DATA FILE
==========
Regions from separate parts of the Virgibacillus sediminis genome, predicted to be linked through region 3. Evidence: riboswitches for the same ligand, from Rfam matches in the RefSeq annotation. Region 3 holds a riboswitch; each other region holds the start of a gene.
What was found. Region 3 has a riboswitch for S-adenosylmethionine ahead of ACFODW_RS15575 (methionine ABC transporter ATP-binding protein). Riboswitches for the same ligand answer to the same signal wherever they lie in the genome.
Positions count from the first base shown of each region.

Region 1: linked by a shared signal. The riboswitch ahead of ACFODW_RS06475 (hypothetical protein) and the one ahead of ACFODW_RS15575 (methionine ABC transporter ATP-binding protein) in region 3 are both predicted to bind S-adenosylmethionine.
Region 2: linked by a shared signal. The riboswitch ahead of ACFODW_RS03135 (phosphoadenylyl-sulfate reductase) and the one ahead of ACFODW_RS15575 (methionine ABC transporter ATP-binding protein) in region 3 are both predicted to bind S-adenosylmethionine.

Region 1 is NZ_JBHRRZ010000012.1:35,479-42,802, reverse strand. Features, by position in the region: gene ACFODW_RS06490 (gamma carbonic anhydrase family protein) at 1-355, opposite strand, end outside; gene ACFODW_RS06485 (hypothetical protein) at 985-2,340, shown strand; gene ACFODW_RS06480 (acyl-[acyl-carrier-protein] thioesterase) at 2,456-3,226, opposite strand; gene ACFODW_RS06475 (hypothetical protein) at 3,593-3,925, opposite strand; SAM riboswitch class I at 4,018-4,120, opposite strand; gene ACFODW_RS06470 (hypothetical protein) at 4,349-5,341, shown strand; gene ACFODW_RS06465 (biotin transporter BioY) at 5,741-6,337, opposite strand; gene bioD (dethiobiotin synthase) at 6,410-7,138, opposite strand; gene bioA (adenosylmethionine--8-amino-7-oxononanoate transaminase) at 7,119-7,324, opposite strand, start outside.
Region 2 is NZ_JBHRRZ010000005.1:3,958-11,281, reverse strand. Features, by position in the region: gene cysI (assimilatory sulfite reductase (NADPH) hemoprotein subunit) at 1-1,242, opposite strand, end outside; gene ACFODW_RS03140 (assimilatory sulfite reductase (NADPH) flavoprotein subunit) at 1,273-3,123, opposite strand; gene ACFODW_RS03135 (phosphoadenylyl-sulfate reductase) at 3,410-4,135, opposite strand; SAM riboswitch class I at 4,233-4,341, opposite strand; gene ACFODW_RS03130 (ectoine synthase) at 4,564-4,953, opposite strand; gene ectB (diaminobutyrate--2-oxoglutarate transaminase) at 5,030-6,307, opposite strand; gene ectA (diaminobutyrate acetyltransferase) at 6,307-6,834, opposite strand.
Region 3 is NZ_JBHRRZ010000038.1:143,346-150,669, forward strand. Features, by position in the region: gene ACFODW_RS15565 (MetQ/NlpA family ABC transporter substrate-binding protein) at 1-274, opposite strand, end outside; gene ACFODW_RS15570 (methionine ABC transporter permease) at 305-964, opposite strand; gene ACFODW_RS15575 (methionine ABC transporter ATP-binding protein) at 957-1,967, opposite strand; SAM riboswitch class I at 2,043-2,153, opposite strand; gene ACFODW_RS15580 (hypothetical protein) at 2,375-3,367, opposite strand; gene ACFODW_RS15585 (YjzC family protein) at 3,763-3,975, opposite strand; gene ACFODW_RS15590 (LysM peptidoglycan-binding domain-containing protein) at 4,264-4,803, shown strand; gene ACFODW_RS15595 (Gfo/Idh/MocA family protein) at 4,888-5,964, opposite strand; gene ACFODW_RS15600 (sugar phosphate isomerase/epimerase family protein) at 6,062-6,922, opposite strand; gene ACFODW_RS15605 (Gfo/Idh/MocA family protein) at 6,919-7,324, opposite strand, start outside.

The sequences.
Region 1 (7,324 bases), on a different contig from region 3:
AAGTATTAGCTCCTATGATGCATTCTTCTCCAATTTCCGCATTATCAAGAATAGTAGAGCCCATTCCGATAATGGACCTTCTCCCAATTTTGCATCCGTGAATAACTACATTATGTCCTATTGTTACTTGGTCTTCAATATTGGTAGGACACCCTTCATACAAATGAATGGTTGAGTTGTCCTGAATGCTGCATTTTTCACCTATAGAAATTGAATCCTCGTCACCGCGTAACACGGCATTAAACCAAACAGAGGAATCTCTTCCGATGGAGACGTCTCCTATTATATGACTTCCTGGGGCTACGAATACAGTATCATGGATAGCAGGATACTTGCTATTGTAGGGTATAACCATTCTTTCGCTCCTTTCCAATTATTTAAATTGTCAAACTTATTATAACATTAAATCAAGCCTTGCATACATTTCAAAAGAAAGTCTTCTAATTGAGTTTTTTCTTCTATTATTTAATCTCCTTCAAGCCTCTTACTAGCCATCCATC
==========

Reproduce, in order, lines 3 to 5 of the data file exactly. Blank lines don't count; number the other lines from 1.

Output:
Positions count from the first base shown of each region.

Region 1: linked by a shared signal. The riboswitch ahead of ACFODW_RS06475 (hypothetical protein) and the one ahead of ACFODW_RS15575 (methionine ABC transporter ATP-binding protein) in region 3 are both predicted to bind S-adenosylmethionine.
Region 2: linked by a shared signal. The riboswitch ahead of ACFODW_RS03135 (phosphoadenylyl-sulfate reductase) and the one ahead of ACFODW_RS15575 (methionine ABC transporter ATP-binding protein) in region 3 are both predicted to bind S-adenosylmethionine.